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Check Your Symptoms
Healthy skin is a barrier between the inside of the body and the
outside environment. A rash means some change has affected the skin. A rash is
generally a minor problem or is part of an illness that will go away on its
own. A rash may be caused by contact with a substance outside the body, such as
poison ivy (contact dermatitis), or by other more serious
illnesses, such as
scarlet fever (strep throat with rash).
Generalized rashes over the whole body that are caused
by viruses are more common in babies and young children than in adults. A rash
may be caused by a viral illness if the child also has a cold, a cough, or
diarrhea, or is in a day care setting where he or she is with other children
with viral illnesses. Most rashes caused by viruses are not serious and usually
go away over a few days to a week. Home treatment is often all that is needed
to treat these rashes.
After a child has had a rash caused by a
virus, his or her body generally builds an immunity to that virus. This
immunity protects the child from getting that specific viral illness and rash
again. Common rashes caused by viruses include:
Localized rashes which affect one area of the body
have many different causes and may go away with home treatment. Common
localized rashes that occur during childhood include:
Rashes that may require a visit to a doctor include:
To know how serious the rash
is, other symptoms that occur with the rash must be evaluated. Check your child's symptoms to decide if and when your child should see a
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Most rashes will go away without
medical treatment. Home treatment can often relieve pain and itching until the
rash goes away.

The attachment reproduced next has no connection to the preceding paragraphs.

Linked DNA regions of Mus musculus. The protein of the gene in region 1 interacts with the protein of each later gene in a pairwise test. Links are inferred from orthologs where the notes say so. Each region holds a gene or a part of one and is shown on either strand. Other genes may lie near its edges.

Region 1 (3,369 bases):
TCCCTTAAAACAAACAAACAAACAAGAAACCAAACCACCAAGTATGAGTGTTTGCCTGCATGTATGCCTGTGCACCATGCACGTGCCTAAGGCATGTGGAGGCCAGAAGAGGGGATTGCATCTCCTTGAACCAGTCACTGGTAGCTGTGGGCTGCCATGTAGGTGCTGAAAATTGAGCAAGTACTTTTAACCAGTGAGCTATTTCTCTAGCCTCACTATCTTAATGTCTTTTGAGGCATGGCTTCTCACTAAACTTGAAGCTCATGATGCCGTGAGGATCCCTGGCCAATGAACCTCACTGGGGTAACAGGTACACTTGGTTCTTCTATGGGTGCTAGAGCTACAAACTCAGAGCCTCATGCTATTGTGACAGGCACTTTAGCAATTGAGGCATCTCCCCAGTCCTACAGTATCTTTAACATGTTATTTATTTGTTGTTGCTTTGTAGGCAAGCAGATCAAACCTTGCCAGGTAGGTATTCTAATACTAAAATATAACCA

If your child has come in contact with a substance
that may cause
contact dermatitis, such as
poison ivy, immediately wash the area with large
amounts of water.
Once a rash has developed, leave it alone as much
If your child has a rash, he or she should not be in contact
with other children or pregnant women. Most viral rashes are contagious,
especially if a fever is present.
Itching with a rash is generally
not serious, but it can be annoying and may make a rash more likely to become
infected. Rashes caused by
eczema, or contact dermatitis are much more likely to
itch. Sometimes itching can get worse by scratching.
may help the itching.
and follow all label directions on the medicine bottle or box.
Talk to your child's doctor before switching back and
forth between doses of acetaminophen and ibuprofen. When you switch between two
medicines, there is a chance your child will get too much medicine.
Call your child's doctor if any of the following occur during home
Several childhood diseases that cause a
rash can be prevented through immunization. Immunizations help your child's
immune system recognize and quickly attack a virus
before it can cause a serious illness. Immunizations for chickenpox and for
measles, mumps, and rubella (MMR) can prevent these common rash-causing
Other tips for preventing
rashes include the following:
To prepare for your appointment, see the topic Making the Most of Your Appointment.
You can help your
doctor diagnose and treat your child's condition by being prepared to answer
the following questions:
February 21, 2012
William H. Blahd, Jr., MD, FACEP - Emergency Medicine & H. Michael O'Connor, MD - Emergency Medicine
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